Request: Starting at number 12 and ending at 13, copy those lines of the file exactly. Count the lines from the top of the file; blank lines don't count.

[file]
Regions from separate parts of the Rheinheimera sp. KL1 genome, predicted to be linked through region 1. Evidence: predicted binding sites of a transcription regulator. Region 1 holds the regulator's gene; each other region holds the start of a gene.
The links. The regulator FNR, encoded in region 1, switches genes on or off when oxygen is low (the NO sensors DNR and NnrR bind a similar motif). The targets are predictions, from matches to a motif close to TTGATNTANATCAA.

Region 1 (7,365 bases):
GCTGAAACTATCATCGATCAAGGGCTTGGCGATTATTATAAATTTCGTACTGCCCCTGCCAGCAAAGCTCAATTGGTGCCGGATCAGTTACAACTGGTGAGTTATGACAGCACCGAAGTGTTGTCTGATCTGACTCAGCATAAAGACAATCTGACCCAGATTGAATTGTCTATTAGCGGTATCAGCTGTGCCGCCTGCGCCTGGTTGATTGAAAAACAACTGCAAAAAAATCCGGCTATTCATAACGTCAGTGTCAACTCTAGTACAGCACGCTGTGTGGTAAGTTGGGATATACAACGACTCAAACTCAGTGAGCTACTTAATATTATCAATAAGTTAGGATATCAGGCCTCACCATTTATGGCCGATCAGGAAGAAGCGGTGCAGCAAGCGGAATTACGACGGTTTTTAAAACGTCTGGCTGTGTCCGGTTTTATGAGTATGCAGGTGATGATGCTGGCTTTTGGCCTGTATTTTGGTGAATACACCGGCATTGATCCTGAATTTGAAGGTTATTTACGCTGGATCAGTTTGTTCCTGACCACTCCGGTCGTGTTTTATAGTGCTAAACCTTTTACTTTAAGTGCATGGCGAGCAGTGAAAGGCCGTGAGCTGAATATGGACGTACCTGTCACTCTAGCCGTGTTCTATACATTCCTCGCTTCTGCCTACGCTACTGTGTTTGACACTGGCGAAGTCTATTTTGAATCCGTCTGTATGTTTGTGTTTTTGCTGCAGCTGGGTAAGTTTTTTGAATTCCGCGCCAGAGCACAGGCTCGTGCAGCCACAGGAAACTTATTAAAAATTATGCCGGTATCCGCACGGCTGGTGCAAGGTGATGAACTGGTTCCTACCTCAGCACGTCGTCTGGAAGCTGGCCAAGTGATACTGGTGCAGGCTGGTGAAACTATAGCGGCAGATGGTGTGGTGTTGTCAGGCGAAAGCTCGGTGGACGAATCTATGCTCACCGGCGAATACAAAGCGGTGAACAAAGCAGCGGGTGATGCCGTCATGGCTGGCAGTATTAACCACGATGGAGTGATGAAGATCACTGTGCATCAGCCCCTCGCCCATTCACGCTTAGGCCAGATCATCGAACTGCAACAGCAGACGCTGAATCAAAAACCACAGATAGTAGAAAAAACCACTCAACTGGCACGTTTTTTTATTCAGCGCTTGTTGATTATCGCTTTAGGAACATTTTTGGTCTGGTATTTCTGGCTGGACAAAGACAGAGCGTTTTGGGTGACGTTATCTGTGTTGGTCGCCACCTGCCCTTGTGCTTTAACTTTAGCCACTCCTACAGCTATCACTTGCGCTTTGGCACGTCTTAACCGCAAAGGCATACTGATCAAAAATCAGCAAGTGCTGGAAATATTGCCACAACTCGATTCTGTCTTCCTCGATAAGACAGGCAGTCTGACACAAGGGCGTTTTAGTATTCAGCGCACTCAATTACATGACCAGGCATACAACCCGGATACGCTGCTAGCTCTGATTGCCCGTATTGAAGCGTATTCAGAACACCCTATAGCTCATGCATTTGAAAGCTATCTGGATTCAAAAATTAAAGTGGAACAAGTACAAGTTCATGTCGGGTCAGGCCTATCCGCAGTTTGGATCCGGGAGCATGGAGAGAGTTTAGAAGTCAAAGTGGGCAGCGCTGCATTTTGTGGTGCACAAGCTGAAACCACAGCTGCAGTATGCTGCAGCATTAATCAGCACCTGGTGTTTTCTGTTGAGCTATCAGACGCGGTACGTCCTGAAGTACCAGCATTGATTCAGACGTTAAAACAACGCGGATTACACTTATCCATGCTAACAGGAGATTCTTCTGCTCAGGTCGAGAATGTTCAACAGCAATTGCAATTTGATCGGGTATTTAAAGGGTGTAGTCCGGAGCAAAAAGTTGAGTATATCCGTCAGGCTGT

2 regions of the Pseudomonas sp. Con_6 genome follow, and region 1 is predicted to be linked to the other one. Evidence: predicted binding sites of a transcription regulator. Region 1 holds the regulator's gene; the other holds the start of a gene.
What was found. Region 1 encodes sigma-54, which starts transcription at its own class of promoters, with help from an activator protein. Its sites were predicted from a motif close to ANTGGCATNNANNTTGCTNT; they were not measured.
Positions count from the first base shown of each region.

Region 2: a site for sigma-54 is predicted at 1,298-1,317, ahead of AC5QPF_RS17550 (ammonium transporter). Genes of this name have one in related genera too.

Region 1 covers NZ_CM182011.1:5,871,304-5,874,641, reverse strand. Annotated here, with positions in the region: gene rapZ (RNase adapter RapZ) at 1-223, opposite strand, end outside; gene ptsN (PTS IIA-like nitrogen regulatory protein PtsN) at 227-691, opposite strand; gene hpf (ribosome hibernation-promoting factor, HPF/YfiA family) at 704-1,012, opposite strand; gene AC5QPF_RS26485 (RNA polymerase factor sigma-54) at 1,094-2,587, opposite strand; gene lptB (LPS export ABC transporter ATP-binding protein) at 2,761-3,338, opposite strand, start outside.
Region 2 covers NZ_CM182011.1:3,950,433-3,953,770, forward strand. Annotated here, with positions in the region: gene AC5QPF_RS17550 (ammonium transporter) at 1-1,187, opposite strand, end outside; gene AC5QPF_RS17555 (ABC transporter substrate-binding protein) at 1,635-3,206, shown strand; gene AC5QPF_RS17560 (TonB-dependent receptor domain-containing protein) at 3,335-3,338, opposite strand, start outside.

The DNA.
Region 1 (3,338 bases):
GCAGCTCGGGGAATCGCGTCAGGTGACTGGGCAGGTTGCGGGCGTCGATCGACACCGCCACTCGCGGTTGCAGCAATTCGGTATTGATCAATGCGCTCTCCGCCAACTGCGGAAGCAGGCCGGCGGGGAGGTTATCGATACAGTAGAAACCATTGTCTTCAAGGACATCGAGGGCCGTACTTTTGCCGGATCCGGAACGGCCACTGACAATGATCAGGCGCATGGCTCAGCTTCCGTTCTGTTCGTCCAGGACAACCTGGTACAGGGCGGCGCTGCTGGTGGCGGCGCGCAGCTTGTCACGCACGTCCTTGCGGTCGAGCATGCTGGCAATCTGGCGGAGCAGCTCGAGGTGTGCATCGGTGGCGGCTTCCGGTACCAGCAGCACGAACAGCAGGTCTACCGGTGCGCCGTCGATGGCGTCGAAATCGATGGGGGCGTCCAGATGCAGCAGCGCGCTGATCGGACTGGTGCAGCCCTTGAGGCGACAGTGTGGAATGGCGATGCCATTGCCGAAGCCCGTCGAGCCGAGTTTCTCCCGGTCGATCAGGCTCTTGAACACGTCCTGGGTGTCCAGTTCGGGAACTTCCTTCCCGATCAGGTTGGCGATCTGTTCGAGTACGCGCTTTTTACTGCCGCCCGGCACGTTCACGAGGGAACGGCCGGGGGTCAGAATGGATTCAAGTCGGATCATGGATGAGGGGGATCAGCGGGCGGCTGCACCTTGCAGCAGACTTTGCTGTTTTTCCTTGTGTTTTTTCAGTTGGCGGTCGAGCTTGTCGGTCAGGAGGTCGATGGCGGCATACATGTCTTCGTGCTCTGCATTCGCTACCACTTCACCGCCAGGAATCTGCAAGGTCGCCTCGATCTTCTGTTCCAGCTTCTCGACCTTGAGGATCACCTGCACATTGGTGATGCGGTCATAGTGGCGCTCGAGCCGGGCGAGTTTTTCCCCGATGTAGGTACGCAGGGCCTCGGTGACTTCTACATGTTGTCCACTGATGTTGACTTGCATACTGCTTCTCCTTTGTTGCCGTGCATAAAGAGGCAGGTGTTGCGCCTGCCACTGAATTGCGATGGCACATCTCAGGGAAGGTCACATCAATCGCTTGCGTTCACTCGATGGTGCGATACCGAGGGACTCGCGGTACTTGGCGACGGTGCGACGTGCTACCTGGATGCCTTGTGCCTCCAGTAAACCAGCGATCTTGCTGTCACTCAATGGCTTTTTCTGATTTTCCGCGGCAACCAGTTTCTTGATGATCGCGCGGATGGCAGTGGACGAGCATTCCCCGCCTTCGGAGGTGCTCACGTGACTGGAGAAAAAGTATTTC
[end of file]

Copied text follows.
Region 1 (3,338 bases):
GCAGCTCGGGGAATCGCGTCAGGTGACTGGGCAGGTTGCGGGCGTCGATCGACACCGCCACTCGCGGTTGCAGCAATTCGGTATTGATCAATGCGCTCTCCGCCAACTGCGGAAGCAGGCCGGCGGGGAGGTTATCGATACAGTAGAAACCATTGTCTTCAAGGACATCGAGGGCCGTACTTTTGCCGGATCCGGAACGGCCACTGACAATGATCAGGCGCATGGCTCAGCTTCCGTTCTGTTCGTCCAGGACAACCTGGTACAGGGCGGCGCTGCTGGTGGCGGCGCGCAGCTTGTCACGCACGTCCTTGCGGTCGAGCATGCTGGCAATCTGGCGGAGCAGCTCGAGGTGTGCATCGGTGGCGGCTTCCGGTACCAGCAGCACGAACAGCAGGTCTACCGGTGCGCCGTCGATGGCGTCGAAATCGATGGGGGCGTCCAGATGCAGCAGCGCGCTGATCGGACTGGTGCAGCCCTTGAGGCGACAGTGTGGAATGGCGATGCCATTGCCGAAGCCCGTCGAGCCGAGTTTCTCCCGGTCGATCAGGCTCTTGAACACGTCCTGGGTGTCCAGTTCGGGAACTTCCTTCCCGATCAGGTTGGCGATCTGTTCGAGTACGCGCTTTTTACTGCCGCCCGGCACGTTCACGAGGGAACGGCCGGGGGTCAGAATGGATTCAAGTCGGATCATGGATGAGGGGGATCAGCGGGCGGCTGCACCTTGCAGCAGACTTTGCTGTTTTTCCTTGTGTTTTTTCAGTTGGCGGTCGAGCTTGTCGGTCAGGAGGTCGATGGCGGCATACATGTCTTCGTGCTCTGCATTCGCTACCACTTCACCGCCAGGAATCTGCAAGGTCGCCTCGATCTTCTGTTCCAGCTTCTCGACCTTGAGGATCACCTGCACATTGGTGATGCGGTCATAGTGGCGCTCGAGCCGGGCGAGTTTTTCCCCGATGTAGGTACGCAGGGCCTCGGTGACTTCTACATGTTGTCCACTGATGTTGACTTGCATACTGCTTCTCCTTTGTTGCCGTGCATAAAGAGGCAGGTGTTGCGCCTGCCACTGAATTGCGATGGCACATCTCAGGGAAGGTCACATCAATCGCTTGCGTTCACTCGATGGTGCGATACCGAGGGACTCGCGGTACTTGGCGACGGTGCGACGTGCTACCTGGATGCCTTGTGCCTCCAGTAAACCAGCGATCTTGCTGTCACTCAATGGCTTTTTCTGATTTTCCGCGGCAACCAGTTTCTTGATGATCGCGCGGATGGCAGTGGACGAGCATTCCCCGCCTTCGGAGGTGCTCACGTGACTGGAGAAAAAGTATTTC